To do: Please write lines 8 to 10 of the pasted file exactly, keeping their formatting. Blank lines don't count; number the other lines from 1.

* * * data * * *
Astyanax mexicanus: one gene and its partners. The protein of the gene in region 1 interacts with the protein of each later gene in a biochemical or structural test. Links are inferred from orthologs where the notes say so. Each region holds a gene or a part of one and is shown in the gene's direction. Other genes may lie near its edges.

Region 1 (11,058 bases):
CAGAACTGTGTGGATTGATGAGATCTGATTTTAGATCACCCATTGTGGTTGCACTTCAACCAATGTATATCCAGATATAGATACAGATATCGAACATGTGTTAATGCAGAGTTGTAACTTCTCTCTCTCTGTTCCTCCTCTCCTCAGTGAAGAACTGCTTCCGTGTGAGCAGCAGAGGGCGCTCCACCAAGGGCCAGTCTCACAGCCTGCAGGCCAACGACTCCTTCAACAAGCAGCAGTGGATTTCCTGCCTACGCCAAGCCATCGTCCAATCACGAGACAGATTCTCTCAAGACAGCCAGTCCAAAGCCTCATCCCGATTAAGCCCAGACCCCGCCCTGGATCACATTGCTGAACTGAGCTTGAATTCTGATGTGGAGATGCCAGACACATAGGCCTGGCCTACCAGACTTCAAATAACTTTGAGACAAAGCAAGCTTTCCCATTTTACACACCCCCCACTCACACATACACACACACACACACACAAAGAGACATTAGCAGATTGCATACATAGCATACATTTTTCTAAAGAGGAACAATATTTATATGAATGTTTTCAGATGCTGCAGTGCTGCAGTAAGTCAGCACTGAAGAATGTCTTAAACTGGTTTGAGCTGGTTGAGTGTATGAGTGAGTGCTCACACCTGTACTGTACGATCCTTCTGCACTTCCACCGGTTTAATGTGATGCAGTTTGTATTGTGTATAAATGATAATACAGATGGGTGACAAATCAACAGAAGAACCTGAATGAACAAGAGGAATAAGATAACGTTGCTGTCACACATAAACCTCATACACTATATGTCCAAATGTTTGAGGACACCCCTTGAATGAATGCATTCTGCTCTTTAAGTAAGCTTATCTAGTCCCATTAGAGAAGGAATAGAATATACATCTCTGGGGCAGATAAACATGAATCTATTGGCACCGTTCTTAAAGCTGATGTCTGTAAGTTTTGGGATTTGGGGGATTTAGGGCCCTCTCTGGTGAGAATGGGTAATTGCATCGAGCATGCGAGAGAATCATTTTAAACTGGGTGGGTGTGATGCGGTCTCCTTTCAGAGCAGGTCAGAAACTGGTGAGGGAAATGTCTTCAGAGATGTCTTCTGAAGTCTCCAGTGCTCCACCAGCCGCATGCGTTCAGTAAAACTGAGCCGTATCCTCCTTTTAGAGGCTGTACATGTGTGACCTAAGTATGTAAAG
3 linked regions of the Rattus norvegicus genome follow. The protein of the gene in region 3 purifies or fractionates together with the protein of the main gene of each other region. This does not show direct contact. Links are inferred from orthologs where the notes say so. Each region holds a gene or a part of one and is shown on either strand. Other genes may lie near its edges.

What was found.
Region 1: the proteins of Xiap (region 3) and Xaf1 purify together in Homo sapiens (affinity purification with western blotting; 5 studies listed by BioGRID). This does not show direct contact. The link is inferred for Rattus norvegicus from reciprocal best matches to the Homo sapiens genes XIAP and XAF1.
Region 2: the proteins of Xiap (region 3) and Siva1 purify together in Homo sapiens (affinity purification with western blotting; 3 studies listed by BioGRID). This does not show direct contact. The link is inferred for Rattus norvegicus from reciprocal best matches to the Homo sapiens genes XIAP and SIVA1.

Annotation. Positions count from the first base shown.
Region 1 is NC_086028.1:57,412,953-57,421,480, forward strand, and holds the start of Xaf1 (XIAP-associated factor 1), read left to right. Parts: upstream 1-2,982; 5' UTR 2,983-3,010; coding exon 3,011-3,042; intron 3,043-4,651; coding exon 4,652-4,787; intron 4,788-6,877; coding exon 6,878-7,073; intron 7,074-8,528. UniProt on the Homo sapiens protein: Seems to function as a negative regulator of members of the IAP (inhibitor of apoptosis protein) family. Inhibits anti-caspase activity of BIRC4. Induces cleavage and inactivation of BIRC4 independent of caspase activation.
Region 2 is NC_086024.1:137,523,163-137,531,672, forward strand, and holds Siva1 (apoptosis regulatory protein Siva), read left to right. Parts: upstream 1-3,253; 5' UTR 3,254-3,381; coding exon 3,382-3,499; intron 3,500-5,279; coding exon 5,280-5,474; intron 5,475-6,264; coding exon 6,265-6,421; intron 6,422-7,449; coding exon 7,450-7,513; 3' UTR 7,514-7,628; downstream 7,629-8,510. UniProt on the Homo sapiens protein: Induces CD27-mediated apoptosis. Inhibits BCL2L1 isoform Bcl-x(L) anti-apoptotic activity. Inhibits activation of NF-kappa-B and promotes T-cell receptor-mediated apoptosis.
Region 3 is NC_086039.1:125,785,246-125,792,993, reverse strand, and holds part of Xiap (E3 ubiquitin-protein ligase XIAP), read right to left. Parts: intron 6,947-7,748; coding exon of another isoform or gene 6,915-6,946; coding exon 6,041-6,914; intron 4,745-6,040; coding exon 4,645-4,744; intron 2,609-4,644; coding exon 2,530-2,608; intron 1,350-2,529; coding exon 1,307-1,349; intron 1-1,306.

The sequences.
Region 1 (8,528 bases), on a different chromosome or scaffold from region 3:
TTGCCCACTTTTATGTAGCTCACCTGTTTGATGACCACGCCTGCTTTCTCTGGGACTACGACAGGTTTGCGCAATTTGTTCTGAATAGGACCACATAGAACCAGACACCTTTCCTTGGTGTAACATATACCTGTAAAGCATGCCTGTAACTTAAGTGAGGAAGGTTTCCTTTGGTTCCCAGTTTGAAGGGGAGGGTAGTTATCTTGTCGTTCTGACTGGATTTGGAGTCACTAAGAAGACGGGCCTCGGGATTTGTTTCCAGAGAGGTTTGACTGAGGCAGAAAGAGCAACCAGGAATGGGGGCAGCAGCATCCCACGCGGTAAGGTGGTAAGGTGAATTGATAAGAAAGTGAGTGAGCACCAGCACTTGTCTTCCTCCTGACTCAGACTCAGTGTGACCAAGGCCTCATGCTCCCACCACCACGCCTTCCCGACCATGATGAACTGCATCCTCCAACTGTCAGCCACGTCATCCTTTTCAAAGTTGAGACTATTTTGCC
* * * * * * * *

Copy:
Annotation. Positions count from the first base shown.
Region 1 is NC_086028.1:57,412,953-57,421,480, forward strand, and holds the start of Xaf1 (XIAP-associated factor 1), read left to right. Parts: upstream 1-2,982; 5' UTR 2,983-3,010; coding exon 3,011-3,042; intron 3,043-4,651; coding exon 4,652-4,787; intron 4,788-6,877; coding exon 6,878-7,073; intron 7,074-8,528. UniProt on the Homo sapiens protein: Seems to function as a negative regulator of members of the IAP (inhibitor of apoptosis protein) family. Inhibits anti-caspase activity of BIRC4. Induces cleavage and inactivation of BIRC4 independent of caspase activation.
Region 2 is NC_086024.1:137,523,163-137,531,672, forward strand, and holds Siva1 (apoptosis regulatory protein Siva), read left to right. Parts: upstream 1-3,253; 5' UTR 3,254-3,381; coding exon 3,382-3,499; intron 3,500-5,279; coding exon 5,280-5,474; intron 5,475-6,264; coding exon 6,265-6,421; intron 6,422-7,449; coding exon 7,450-7,513; 3' UTR 7,514-7,628; downstream 7,629-8,510. UniProt on the Homo sapiens protein: Induces CD27-mediated apoptosis. Inhibits BCL2L1 isoform Bcl-x(L) anti-apoptotic activity. Inhibits activation of NF-kappa-B and promotes T-cell receptor-mediated apoptosis.